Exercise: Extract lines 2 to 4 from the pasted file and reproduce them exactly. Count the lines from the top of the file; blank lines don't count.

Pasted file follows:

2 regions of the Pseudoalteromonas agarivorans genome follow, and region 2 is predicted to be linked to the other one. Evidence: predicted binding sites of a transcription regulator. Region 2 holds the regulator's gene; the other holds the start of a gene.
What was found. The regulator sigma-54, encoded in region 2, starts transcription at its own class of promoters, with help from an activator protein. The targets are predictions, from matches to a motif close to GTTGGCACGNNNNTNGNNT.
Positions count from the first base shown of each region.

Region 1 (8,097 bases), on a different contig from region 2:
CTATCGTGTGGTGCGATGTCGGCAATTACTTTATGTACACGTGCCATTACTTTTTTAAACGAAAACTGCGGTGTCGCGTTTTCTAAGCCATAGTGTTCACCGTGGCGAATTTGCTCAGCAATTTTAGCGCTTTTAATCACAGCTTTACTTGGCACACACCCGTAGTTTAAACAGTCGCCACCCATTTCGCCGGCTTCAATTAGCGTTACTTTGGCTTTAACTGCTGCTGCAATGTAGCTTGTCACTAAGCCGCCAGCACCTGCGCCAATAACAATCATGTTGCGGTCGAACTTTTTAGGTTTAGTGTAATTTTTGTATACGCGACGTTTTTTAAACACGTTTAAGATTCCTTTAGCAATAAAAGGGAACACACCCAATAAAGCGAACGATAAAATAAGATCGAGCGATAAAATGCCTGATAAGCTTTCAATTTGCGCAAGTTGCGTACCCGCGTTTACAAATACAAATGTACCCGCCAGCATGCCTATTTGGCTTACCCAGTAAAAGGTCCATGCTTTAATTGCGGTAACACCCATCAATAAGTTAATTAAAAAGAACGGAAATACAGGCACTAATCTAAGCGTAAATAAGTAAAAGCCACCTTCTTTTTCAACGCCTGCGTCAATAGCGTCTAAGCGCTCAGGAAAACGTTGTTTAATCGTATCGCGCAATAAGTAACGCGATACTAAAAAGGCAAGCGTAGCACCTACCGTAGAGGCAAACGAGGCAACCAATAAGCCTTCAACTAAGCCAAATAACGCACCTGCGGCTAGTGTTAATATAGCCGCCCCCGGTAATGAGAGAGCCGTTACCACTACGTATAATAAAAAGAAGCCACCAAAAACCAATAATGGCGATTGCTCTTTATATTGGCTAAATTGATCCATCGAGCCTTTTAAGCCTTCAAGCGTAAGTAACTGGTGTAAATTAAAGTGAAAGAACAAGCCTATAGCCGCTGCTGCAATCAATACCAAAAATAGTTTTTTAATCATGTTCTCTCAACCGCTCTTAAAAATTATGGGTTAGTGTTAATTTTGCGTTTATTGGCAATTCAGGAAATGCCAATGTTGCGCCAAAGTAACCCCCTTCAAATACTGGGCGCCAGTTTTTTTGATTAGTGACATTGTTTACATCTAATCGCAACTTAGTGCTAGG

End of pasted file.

What was found. The regulator sigma-54, encoded in region 2, starts transcription at its own class of promoters, with help from an activator protein. The targets are predictions, from matches to a motif close to GTTGGCACGNNNNTNGNNT.
Positions count from the first base shown of each region.

Region 1 (8,097 bases), on a different contig from region 2: